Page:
Sunday, 30 October 2011

Design Development

 Surprised at the time it took to complete this exercise it was great to end up with lots of ideas of how further designs could be developed see Ref 16. 

                                      Photo 4 x 6                                                                             Photo 4 x 6
Design Sheet Ai and Aii.  The shape of a cross ( Ref 3 c2 ) chosen for the distort on nylon was placed over a triangle and circle see Ref 13.  In order to achieve the distort on design v) graph paper was used. It took several attempts to get a satisfactory result even with graph paper! see Ref 14
Design sheet Bi and Bii
A series of patterns were tried See Ref 15 before deciding on design G where an overlap had been used.  The design is a little too tight and does not leave enough space around its edges.  The new shapes, however, provide a much more dynamic result, especially a, and b, if one considers using them as a four component design see  ref 16.
Design Ci and Cii

NB All images are A4 unless otherwise stated

Coloured papers

Trying to interpret colour onto a variety of papers with my acrylic colour recipes I reread the instructions and appreciated I should have been using inks. 

With some inkjet refills to hand – they were no longer of use with ‘new’ printer - I set out to replicate the colours, see ref 10.  

The ink absorbed very quickly into the paper and the amount of papers being coloured soon made the workspace chaotic. It took several attempts, a range of papers emerged, some of which looked equally chaotic!  Against the first colour mixing with acrylic where the results were too thick the inks looked thin. The solution – to over print inks with acrylic paints as I had used up all my inks.  The reason for revisiting this part of the exercise can be seen in the star and cross shapes in ref 11.

                                                       A 3 sheet
Printing blocks were made up using a rubber, on both sides and lino cuts.  I also had string and card blocks of stars to hand as seen in ref 2. and other rubber stamps See ref 12a and b for printing blocks and samples of prints and papers.
                                                                             A 3 sheet
Star and cross shapes, see ref 11, were made and whilst pleased with some of the ideas that came when linking shapes I was becoming increasingly frustrated by the quality of my coloured papers and the cutting of some of my shapes!  I resolved to buy the book Colour on Paper and Fabric by Ruth Issett to double check my techniques.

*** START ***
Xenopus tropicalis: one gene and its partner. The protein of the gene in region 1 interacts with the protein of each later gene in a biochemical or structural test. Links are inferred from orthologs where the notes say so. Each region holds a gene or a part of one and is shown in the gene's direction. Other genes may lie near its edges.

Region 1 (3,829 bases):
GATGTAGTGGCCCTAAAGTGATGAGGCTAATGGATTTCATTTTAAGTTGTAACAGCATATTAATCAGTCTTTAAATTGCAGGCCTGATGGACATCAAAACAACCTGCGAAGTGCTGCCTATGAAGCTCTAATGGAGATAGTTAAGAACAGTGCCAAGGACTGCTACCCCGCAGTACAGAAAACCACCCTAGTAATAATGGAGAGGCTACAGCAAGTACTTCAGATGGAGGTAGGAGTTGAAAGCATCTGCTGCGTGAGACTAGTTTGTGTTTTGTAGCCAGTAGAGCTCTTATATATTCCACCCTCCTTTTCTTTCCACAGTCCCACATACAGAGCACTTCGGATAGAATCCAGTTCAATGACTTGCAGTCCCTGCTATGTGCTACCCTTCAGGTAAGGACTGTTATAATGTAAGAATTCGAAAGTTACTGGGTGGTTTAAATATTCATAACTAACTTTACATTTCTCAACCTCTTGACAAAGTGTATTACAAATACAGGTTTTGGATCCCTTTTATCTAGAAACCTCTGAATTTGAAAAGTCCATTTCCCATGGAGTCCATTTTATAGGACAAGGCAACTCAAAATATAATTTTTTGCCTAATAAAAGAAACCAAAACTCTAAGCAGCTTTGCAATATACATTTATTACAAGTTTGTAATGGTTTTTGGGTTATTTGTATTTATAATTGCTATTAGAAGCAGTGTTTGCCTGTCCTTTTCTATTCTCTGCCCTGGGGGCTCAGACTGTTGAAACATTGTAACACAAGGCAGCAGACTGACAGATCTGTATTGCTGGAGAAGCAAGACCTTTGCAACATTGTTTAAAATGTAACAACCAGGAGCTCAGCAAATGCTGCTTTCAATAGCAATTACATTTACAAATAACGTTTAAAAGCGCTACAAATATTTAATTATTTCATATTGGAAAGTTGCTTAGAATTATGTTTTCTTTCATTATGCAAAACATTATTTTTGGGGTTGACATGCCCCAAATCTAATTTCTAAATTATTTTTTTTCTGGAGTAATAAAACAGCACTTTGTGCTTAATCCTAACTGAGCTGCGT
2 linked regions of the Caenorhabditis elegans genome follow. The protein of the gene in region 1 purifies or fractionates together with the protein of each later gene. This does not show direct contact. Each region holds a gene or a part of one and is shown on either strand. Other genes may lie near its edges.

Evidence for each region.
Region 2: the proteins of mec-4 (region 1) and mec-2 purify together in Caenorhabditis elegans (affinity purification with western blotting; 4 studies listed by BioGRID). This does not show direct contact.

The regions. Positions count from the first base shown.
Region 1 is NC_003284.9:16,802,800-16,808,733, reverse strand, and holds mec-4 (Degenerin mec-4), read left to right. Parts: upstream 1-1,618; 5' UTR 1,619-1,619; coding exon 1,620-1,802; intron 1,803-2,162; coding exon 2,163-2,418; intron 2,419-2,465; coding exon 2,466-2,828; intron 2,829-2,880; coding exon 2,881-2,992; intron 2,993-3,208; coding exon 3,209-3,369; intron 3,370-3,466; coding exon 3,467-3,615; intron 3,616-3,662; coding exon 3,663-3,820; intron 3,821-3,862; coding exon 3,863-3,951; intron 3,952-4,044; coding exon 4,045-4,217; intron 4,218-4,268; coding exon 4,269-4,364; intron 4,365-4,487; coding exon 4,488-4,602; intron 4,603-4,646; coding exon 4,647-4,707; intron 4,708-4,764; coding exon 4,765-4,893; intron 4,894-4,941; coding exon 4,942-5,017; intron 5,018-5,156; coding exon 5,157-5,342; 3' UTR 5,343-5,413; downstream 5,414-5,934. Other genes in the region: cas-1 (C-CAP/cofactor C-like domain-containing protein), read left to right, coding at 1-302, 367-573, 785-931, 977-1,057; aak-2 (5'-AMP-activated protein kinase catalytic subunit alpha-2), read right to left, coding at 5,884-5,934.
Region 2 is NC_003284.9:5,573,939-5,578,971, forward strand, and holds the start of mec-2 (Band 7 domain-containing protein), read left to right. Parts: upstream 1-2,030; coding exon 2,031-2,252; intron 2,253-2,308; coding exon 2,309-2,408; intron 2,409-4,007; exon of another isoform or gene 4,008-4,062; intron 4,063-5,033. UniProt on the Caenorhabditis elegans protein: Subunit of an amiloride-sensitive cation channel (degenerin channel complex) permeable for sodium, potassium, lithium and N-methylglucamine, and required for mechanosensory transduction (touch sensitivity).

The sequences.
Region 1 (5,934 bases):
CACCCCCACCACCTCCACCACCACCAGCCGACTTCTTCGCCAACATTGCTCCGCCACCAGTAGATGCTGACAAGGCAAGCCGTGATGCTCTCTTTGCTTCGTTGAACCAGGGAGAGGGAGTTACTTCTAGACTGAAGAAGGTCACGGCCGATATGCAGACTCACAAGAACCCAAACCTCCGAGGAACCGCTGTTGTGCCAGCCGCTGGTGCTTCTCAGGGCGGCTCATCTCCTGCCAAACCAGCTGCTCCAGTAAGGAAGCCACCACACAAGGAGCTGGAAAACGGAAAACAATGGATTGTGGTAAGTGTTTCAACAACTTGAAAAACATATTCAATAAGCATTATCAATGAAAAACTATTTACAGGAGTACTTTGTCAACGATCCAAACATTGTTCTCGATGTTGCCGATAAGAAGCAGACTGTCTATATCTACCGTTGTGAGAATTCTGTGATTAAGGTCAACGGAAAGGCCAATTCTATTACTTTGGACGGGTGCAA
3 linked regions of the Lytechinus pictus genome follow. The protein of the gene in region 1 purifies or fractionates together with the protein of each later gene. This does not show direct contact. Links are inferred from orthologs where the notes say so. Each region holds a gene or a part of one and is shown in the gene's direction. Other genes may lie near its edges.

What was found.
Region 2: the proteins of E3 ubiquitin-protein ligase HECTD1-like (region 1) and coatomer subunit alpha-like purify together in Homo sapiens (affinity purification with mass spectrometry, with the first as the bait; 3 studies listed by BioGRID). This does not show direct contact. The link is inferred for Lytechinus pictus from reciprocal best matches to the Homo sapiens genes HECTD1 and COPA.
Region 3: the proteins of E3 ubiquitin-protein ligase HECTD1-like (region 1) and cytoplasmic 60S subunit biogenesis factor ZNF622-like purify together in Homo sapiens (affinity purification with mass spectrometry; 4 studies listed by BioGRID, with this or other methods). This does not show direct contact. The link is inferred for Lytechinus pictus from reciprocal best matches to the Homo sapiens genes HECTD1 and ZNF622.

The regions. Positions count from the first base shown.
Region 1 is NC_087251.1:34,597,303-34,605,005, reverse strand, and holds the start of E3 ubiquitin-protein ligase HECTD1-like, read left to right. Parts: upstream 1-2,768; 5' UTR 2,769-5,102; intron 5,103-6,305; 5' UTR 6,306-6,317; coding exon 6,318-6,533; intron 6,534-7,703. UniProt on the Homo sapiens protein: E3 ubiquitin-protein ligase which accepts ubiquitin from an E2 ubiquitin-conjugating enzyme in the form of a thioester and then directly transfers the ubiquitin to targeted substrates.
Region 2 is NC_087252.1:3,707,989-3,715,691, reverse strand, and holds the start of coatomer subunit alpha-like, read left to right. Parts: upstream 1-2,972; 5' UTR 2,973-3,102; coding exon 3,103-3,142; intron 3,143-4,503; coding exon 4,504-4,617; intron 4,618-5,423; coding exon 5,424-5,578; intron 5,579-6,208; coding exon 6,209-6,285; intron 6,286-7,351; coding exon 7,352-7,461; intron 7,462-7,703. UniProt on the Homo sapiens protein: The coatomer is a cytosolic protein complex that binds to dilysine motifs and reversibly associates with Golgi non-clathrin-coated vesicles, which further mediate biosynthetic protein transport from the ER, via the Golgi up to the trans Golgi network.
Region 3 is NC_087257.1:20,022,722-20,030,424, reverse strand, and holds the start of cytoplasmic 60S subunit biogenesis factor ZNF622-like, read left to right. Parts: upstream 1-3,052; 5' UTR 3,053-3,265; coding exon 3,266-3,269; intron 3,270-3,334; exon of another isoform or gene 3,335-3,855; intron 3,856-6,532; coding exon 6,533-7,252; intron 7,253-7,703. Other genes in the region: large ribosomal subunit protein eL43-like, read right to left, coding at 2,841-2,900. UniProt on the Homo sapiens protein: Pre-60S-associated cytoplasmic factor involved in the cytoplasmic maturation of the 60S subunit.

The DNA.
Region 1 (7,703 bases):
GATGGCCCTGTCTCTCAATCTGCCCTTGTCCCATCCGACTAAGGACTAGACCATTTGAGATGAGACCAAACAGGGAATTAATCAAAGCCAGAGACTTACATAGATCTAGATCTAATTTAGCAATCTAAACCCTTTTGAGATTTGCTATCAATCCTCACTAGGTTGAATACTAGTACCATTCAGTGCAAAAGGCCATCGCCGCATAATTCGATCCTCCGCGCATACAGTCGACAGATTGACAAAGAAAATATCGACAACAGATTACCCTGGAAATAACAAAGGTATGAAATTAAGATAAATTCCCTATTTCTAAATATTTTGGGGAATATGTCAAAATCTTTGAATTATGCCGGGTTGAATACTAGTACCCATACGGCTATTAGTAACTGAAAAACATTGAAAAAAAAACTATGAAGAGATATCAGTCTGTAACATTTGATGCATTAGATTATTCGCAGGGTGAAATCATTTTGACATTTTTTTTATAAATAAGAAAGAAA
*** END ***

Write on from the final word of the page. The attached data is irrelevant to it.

I would make revisits to the colour palette in the following days as I was unhappy with recipe book samples and particularly unhappy with the greens made… the ultimate answer appeared to be to experiment with the two tones of blue and the two tones of yellow mixing them into one base colour before introducing white or black.  In order to allow the coloured papers to have more depth a layering process built up paint rather than making thick paint to start with.  I used white or neutral cotton muslin, calico to ‘mop up’ the colour thereby hoping to achieve empathy between paper and fabric colours.

Some of the papers that would eventually be used for Chapter 3 and 4 are in Ref 18 seen below.
NB all images are A4 unless otherwise stated

Inspiration and colour

Inspiration:When is a cross a cross and not a star or a star a star and not a cross?
It appears that the line between whether we are looking at a star or a cross can be blurred; an item such as a compass is an example of many crosses; ‘a geometrical figure consisting of two  lines perpendicular to each other  dividing in two’ Webster dictionary definition of a cross.  The same source gives the definition of a star as: ‘ A figure with points radiating like the spokes of a wheel’- both aspects are incorporated in a compass.  To explore this quandary cross and star shapes were found amongst items and photos already in my possession, see photos ref 1 and 2.

Other samples of cross and star shapes were drawn see ref 3 and 4. In some cases shapes were selected as they simplified complex patterns e.g., the Celtic cross show bottom left in ref 1 was complex but the shape d)2 in ref 3 had the influence of Celtic without too much detail. 

While considering these pictures words, shapes and symbols came to mind, see re 5 and 6.
                                            Ref 5 A3 size                                        Ref 6 Mind maps each A 5 

 Colour Circle 
Ref  7 First attempt

Setting out to produce the colour wheel a recipe sheet , see Ref 8, was made to help replicate the colours in future.  
                                                     Ref 8 A5 book
The paint used on the wheel was too thick and looked cumbersome but on contemplating complementary, split complementary, triad and tetrad themes certain colours sang out to me…going into autumn and with a garden full of changing leaf and flower colour how could I not pick green and red!  Similarly yellow appealed because of leaf colours and the purple reflected recent sunsets.  See Ref 9 a and b.  I set off on a route that would revisit the production of a colour wheel and recipe book in the future!
                                                           Ref 9 a and b A 3 story boards
NB All images are A4 unless otherwise stated